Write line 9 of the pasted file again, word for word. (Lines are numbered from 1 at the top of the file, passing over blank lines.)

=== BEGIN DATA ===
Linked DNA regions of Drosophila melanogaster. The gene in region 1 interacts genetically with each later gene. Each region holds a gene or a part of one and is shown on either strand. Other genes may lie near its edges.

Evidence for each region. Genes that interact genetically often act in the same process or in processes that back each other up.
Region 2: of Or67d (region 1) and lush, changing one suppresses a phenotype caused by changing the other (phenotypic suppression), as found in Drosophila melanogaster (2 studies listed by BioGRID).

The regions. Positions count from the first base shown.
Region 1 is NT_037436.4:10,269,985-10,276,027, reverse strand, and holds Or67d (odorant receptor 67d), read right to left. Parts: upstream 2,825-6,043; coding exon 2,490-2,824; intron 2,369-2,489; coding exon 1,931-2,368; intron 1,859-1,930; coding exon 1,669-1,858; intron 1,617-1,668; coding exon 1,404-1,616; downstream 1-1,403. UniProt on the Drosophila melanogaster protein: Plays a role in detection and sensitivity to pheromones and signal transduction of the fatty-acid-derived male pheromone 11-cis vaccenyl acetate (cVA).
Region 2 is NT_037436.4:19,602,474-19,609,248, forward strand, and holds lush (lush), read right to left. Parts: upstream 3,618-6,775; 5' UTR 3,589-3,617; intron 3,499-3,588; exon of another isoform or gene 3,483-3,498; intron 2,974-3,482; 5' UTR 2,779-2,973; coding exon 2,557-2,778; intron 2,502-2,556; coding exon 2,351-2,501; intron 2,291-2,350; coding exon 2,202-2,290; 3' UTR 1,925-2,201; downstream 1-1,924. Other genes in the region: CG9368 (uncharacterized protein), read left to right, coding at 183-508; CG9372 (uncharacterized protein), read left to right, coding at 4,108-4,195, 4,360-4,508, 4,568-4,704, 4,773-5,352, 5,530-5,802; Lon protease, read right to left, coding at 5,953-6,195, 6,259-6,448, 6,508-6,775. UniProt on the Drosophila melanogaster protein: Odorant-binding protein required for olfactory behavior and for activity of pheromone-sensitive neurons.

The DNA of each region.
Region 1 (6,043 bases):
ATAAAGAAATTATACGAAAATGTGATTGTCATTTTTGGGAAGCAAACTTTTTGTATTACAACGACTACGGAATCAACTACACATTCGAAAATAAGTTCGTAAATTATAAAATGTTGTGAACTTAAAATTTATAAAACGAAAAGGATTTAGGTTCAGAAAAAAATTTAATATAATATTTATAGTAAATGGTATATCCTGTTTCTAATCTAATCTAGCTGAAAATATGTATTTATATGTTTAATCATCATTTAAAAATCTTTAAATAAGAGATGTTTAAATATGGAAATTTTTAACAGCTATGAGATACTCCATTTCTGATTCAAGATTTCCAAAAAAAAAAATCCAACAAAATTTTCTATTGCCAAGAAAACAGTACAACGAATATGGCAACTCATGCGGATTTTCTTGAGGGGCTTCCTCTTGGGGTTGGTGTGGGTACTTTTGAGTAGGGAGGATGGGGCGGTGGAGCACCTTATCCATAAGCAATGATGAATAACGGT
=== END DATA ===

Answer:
ATAAAGAAATTATACGAAAATGTGATTGTCATTTTTGGGAAGCAAACTTTTTGTATTACAACGACTACGGAATCAACTACACATTCGAAAATAAGTTCGTAAATTATAAAATGTTGTGAACTTAAAATTTATAAAACGAAAAGGATTTAGGTTCAGAAAAAAATTTAATATAATATTTATAGTAAATGGTATATCCTGTTTCTAATCTAATCTAGCTGAAAATATGTATTTATATGTTTAATCATCATTTAAAAATCTTTAAATAAGAGATGTTTAAATATGGAAATTTTTAACAGCTATGAGATACTCCATTTCTGATTCAAGATTTCCAAAAAAAAAAATCCAACAAAATTTTCTATTGCCAAGAAAACAGTACAACGAATATGGCAACTCATGCGGATTTTCTTGAGGGGCTTCCTCTTGGGGTTGGTGTGGGTACTTTTGAGTAGGGAGGATGGGGCGGTGGAGCACCTTATCCATAAGCAATGATGAATAACGGT